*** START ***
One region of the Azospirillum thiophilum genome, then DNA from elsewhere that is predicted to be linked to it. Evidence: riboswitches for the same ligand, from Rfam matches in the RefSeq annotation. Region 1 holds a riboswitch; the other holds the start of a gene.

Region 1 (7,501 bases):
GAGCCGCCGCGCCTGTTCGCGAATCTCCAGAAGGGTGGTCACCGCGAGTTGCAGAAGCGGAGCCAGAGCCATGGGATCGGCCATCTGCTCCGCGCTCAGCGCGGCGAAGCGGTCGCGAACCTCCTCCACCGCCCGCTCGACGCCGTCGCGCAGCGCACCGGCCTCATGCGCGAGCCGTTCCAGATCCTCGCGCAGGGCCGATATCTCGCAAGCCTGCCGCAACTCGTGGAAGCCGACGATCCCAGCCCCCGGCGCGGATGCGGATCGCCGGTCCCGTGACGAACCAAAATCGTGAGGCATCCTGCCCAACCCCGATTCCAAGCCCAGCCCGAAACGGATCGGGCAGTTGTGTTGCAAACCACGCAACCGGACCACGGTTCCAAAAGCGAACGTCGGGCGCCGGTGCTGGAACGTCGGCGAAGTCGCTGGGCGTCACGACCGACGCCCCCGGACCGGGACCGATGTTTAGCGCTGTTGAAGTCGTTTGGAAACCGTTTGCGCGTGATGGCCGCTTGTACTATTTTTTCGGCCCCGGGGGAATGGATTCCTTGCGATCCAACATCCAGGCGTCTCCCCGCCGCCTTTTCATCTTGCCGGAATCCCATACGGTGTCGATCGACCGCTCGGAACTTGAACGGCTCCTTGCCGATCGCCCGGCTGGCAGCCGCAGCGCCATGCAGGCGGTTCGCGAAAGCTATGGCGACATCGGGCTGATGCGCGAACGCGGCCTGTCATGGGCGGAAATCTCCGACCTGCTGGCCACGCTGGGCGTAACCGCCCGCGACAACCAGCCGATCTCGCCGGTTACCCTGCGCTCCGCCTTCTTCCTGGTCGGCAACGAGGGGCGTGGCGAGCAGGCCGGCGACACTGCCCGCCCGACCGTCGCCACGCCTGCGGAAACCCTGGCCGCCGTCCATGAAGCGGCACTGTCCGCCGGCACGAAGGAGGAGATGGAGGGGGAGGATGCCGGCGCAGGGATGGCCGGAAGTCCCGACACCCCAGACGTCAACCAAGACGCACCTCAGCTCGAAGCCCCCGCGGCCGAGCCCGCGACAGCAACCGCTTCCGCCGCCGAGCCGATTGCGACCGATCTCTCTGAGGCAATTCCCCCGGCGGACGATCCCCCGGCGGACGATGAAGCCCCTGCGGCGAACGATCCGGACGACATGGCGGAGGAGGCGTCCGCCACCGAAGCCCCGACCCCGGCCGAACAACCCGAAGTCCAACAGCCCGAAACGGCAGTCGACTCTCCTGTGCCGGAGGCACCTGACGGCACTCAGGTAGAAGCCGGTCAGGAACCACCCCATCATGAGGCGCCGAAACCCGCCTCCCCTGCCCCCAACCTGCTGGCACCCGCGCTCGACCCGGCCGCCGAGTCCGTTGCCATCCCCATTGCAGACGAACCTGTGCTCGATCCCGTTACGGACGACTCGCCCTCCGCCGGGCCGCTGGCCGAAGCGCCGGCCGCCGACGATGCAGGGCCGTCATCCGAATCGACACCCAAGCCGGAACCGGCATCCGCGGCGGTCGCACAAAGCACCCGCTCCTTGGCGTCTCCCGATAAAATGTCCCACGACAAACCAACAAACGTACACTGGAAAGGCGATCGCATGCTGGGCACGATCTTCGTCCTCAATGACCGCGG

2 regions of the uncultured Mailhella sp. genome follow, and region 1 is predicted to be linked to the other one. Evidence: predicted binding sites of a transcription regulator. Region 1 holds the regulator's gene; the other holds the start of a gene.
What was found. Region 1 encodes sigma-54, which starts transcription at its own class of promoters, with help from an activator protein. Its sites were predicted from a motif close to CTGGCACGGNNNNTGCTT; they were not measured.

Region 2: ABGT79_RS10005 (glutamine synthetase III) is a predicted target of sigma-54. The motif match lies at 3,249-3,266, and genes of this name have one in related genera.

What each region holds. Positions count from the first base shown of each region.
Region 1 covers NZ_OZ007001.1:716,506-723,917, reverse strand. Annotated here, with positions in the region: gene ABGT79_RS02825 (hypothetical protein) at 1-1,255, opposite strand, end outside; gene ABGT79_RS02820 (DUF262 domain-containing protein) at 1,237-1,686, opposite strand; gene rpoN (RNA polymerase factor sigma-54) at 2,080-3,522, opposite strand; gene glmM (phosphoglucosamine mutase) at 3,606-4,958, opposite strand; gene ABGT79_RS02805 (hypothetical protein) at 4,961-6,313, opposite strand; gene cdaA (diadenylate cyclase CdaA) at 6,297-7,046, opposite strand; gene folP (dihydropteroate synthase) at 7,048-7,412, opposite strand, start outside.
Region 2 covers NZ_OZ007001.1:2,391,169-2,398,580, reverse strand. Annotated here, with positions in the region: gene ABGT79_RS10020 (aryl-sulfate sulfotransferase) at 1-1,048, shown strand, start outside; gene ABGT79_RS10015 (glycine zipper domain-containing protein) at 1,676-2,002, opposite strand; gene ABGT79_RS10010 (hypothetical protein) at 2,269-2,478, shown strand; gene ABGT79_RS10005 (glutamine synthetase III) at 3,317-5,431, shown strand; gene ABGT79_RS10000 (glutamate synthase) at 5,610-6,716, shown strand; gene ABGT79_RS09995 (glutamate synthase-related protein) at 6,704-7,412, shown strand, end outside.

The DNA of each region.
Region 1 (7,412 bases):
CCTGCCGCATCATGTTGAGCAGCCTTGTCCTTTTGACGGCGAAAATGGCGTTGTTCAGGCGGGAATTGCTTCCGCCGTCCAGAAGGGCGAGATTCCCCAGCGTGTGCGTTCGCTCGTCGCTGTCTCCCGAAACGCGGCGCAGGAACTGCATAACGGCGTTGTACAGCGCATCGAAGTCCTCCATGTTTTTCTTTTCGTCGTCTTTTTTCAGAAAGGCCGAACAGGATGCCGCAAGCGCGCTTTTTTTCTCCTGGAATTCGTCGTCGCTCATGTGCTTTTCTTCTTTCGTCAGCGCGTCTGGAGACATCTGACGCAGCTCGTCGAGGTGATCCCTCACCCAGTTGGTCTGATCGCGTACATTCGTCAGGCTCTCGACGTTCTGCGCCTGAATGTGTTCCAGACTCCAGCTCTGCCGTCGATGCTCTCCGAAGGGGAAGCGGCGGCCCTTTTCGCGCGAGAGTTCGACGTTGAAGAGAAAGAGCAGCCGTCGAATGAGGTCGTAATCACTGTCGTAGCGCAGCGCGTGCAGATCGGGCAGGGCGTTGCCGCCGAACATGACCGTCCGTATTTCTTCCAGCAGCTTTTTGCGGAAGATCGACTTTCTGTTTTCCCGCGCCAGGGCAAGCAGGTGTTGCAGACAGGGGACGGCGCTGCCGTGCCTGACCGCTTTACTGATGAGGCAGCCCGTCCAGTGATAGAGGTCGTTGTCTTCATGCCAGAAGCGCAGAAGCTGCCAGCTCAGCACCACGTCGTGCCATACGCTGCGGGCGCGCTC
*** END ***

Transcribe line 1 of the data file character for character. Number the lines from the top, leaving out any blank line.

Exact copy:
One region of the Azospirillum thiophilum genome, then DNA from elsewhere that is predicted to be linked to it. Evidence: riboswitches for the same ligand, from Rfam matches in the RefSeq annotation. Region 1 holds a riboswitch; the other holds the start of a gene.